The National Catholic Review

One of the most important titles used to describe Jesus is 'King'.  Given that Jesus and the people of the Gospels come from the culture of the Old Testament, it is no surprise that, when they wish to express their deepest hopes and desires, they think of the greatest benefactor of their history - the Kings of Israel.  Such, however, was the history of the kings that only two were identified by Old Testament prophets as 'good'.  But it is important to realize what 'good' and 'bad' included in these descriptions of royalty.  It is not simply a question of personal good or evil.  It is not too much to say that as the king went, so went the welfare of the people.  It was the power and wisdom and holiness of the king that assured the supreme benefits of every Israelite; without such a king, the people were doomed.  Given the terrible exiles of Assyria and Babylon, Israel was reduced to ashes; the blame lay heavily on the kingship and particulary in the disobedience of the kings.  From those ashes rose the conviction that exile and death were punishment for Israel, not abandonment by God.  And so arose the longing for a king who would be so good and powerful and wise that he would assure Israel of the wonderful benefits of living with God.  Given the performance of Jesus in his ministry, many were sure or inclined to believe that he was that King.  God had finally sent a King who would assure happiness in the fullest degree.  It was under the guidance of the Spirit that Jewish Christians took a final step and saw that Jesus, risen from the dead, was the King of all nations.  It is his birthday we celebrate very soon.  It was God's move to send a King, and He did!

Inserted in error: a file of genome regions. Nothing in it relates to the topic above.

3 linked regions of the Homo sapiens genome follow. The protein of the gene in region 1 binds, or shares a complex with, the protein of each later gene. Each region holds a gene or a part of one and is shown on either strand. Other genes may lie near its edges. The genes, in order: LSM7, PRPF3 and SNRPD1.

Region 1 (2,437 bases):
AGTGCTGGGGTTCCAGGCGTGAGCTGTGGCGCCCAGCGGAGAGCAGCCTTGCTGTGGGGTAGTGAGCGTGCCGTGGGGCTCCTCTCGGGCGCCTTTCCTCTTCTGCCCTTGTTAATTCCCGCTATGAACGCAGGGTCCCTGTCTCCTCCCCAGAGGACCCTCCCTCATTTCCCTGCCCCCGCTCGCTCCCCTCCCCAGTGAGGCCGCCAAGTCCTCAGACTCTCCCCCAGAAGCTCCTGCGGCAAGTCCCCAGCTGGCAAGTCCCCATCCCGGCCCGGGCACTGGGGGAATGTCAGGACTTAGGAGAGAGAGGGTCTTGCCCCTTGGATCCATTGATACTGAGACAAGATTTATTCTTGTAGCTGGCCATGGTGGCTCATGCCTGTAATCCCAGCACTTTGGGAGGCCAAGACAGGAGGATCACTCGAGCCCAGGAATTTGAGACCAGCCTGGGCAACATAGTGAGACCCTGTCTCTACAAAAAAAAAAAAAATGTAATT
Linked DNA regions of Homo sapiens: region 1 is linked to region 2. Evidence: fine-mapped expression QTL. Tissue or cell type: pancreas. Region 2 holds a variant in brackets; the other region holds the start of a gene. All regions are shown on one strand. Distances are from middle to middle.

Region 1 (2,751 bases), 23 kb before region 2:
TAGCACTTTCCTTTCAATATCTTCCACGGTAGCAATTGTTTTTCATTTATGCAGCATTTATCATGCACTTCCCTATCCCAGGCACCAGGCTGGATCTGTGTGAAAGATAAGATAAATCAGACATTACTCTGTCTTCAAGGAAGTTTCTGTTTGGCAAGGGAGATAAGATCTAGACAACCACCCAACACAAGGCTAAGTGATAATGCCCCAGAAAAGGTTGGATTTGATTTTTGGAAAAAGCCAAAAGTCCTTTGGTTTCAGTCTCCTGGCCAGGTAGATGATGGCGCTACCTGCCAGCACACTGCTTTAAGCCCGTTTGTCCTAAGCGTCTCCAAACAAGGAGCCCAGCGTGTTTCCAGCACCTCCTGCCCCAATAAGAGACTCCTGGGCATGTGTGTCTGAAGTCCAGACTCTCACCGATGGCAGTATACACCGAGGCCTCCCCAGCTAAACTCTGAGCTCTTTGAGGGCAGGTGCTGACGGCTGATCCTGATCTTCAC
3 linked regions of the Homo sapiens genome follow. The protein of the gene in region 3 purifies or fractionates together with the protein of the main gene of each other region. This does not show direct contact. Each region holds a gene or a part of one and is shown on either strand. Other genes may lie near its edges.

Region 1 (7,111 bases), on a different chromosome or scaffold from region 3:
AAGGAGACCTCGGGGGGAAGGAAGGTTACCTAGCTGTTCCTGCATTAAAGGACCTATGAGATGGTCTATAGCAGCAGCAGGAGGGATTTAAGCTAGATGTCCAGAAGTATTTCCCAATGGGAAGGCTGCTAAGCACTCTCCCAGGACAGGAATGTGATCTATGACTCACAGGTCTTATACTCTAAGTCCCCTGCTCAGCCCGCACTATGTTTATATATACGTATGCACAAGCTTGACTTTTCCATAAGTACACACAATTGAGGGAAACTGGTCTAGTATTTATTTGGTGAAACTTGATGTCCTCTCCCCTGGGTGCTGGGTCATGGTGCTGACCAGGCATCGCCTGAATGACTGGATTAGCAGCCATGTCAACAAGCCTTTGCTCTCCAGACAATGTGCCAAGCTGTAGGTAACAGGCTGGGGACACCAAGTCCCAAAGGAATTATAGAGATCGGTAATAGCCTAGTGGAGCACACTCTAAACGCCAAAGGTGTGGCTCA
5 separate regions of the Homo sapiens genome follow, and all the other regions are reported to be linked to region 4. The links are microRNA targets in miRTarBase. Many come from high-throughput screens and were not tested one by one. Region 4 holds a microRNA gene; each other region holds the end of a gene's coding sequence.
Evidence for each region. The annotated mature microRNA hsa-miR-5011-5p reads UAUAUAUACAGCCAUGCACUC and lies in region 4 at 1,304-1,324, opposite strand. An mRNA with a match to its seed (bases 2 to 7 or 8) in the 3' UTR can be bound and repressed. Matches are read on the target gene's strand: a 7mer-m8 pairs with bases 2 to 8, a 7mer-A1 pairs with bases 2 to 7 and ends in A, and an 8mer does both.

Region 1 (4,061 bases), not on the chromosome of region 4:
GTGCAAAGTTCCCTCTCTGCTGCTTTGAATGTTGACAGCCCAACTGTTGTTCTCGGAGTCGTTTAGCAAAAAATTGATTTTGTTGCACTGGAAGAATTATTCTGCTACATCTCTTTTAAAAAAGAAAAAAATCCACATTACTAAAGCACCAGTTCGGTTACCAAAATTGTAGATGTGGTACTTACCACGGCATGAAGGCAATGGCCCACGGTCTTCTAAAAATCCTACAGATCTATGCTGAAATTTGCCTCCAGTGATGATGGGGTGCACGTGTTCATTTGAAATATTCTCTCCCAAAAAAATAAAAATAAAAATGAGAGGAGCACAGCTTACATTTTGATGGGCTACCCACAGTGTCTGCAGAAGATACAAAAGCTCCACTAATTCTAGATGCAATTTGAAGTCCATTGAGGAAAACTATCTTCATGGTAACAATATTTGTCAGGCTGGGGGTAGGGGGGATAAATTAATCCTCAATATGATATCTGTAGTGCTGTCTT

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Mary's Magnificat is a hymn which essentially is a praise of God and a reflection of Mary on her place in Jewish history.  Mary knows whom she carries, and so her first reaction is to 'make much' of God, to 'proclaim His holy name.  She is aware of what God has done for her; in this she is a model for every Christian who should take the time to realize what 'God has done for me'.  Mary's reflection on her blessedness, which moves her to praise God, reminds her, however, that, if God has blessed her in her lowliness, how often has He already done that for His chosen, covenanted people.  They have not merited this blessedness, but only received it from their Loved One.  As she briefly, poetically runs through the history of God's interventions on behalf of people who had no hope, she finally realizes that this entire history of goodness from God was promised to the very first Father of Israel, to him and all his offspring.  Thus, her Magnificat has moved from a personal reflection and recognition to that reality that Mary is the latest, albeit, most important divine beneficiary of the constant, unending love of God for His people.  Can we see our past as Mary has seen hers, and then proclaim, with the birth of Jesus, how much God has done for His servants and handmaids?

John Kilgallen, SJ